'Obedience is Better Than Sacrifice'

By Chris Sparks

In this time without public Masses, there’s one truth of our faith that’s been ringing in my ears.

Obedience is better than sacrifice.

Does the LORD delight in burnt offerings and sacrifices

as much as in obedience to the LORD’s command?

Obedience is better than sacrifice,

to listen, better than the fat of rams (1 Sam 15:22).

Now, I have my pet preferences and a variety of ways in which the consequences of original sin show up in my life. I have the same temptation as anyone to say to God, “My will be done. My comfort, my pleasure, my sense of satisfaction, my feelings should come first. My will be done, yes?”

And then I have to go to Confession, if I am able, or make an Act of Contrition if I can’t.

Here’s the hard truth: Our desires are often disordered. Sure, there are healthy impulses in most all of us. Usually, if you’re hungry, you do need to eat; thirsty, you do need to drink. But we often don’t know where to stop. Humans are great at overdoing, or underdoing, or doing what’s needed at the wrong time or in the wrong way. Instead of the salad and fish, we go for the burger and fries. Instead of the gym or the sports field, we go for the couch and the movies.

Most things in life are good in moderation. A life lived according to prudence, justice, temperance, and fortitude will be a life lived with pleasures as well as work, with rest as well as struggle. God made the good things of the world, and endowed us all with gifts and talents. It is a delight to share in those, to receive the benefits of the baker’s art, to be entertained by the skill of actors and writers.

But our minds, our wills, our hearts can’t be absolutely trusted. We always need to check in with God’s revelation given through faith and reason because we’re wounded from the fall. If we hadn’t been touched by original sin, then our minds would be completely reliable; our will, sure and unerring; our desires, in proportion to the good.

But we’re not well. We’re wounded. We can be made better through prayer, fasting, and almsgiving, and through obedience to the will of God. It takes training and trust. We have to wait on the will of God, remaining open to Him, just as the patient on the operating table is in the hands of the surgeon. The patient does not control the speed of the procedure or guide the hands of the surgeon.

In order for God to bring new life out of us, just like He did by making Eve out of Adam’s rib, He must put us to sleep. Our will must be silenced; our mind, consent to darkness and lack of understanding; our desires quieted so that the will of God is supreme. Then He can put the old man to sleep and bring the new man to life from within us. Then our vices can be cut out, our virtues joined to the life in the Spirit, and we can be alive in God.

I’m as resistant to that as anyone. But it’s the path forward for us, and it often means we must abide with things we don’t want. For instance, right now, obedience means accepting that we are not to go to Mass. Saint Faustina faced a similar challenge:

Today the doctor decided that I am not to go to Mass, but only to Holy Communion. I wanted very much to assist at Mass, but my confessor, in agreement with the doctor, told me to obey. “It is God’s will, Sister, that you should get well, and you must not undertake mortifications of any kind. Be obedient, Sister, and God will reward you for it.” I felt that the confessor’s words were Jesus’ words, and although it made me sad to miss Holy Mass, during which God had been granting me the grace of seeing the Infant Jesus; nevertheless, I placed obedience above everything else.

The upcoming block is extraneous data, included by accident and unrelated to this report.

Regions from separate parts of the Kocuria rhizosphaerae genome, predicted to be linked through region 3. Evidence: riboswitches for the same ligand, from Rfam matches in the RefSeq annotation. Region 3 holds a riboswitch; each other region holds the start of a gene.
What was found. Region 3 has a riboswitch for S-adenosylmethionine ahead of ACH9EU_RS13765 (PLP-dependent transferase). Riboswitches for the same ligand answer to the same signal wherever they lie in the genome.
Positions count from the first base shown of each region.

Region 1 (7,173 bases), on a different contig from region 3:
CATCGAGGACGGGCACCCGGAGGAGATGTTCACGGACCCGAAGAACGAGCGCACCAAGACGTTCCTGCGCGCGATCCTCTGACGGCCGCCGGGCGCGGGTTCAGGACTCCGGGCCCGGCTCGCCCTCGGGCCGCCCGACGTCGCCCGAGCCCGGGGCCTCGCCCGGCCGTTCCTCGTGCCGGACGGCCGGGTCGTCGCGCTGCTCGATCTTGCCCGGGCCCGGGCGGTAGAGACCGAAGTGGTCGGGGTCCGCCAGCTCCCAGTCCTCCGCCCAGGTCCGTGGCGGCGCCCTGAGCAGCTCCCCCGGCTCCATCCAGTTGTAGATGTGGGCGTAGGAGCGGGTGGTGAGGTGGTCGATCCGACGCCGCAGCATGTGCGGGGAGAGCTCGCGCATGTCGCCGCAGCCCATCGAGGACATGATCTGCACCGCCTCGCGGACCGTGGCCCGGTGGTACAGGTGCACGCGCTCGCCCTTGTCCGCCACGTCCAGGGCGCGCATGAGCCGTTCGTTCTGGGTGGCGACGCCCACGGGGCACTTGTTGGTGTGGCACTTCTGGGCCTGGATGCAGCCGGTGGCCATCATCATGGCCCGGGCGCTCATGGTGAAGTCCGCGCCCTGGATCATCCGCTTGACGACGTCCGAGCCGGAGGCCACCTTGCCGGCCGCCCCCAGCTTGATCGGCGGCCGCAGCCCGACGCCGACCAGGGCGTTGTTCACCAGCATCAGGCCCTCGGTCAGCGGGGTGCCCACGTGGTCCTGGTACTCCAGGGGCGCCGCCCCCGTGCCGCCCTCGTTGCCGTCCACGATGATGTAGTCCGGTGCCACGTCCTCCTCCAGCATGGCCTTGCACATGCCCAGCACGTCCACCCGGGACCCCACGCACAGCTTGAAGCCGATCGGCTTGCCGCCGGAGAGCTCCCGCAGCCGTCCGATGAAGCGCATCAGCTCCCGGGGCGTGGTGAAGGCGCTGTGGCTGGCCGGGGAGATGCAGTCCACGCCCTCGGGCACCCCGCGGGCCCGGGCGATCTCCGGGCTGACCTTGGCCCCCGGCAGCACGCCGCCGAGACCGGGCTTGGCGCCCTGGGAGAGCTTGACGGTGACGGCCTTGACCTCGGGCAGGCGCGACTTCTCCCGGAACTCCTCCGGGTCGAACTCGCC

I became absorbed in prayer and said my penance. Then I suddenly saw the Lord, who said to me, “My daughter, know that you give Me greater glory by a single act of obedience than by long prayers and mortifications.” Oh, how good it is to live under obedience, to live conscious of the fact that everything I do is pleasing to God! (Diary of Saint Maria Faustina Kowalska, 894).

Obedience can be harder than long prayers and mortifications. In fact, it usually is.

But it’s the path for us if we’re going to move toward eternal life. It’s a path to which we can always return after a fall. Jesus told St. Faustina, “I unite Myself with you, take away your misery and give you My mercy. I perform works of mercy in every soul. The greater the sinner, the greater the right he has to My mercy. My mercy is confirmed in every work of My hands. He who trusts in My mercy will not perish, for all his affairs are Mine, and his enemies will be shattered at the base of My footstool” (Diary, 723).

So let us live “Jesus, I trust in You.” Let us recommit to putting His will above our will, to obedience even when that means choosing something that doesn’t feel good. Let us open ourselves to lives lived on God’s terms, not our own; to a little less complaining and a little more keeping calm and carrying on. And let us remember that Jesus said of those disciples whom He sent out to preach in His name, “Whoever listens to you listens to me. Whoever rejects you rejects me. And whoever rejects me rejects the one who sent me” (Lk 10:16). Consecrated religious are bound to obey their superiors; the laity are bound to obey the hierarchy of the Church. Let us pray for our bishops and clergy who have to shepherd us all in these challenging times, and obey them.

Like I said earlier, I am among the worst at all of this. Pray for me, please, that I may practice what I preach. I’ll pray for you.

Chris Sparks serves as senior book editor for the Marian Fathers. He is the author of the Marian Press book How Can You Still Be Catholic? 50 Answers to a Good Question.



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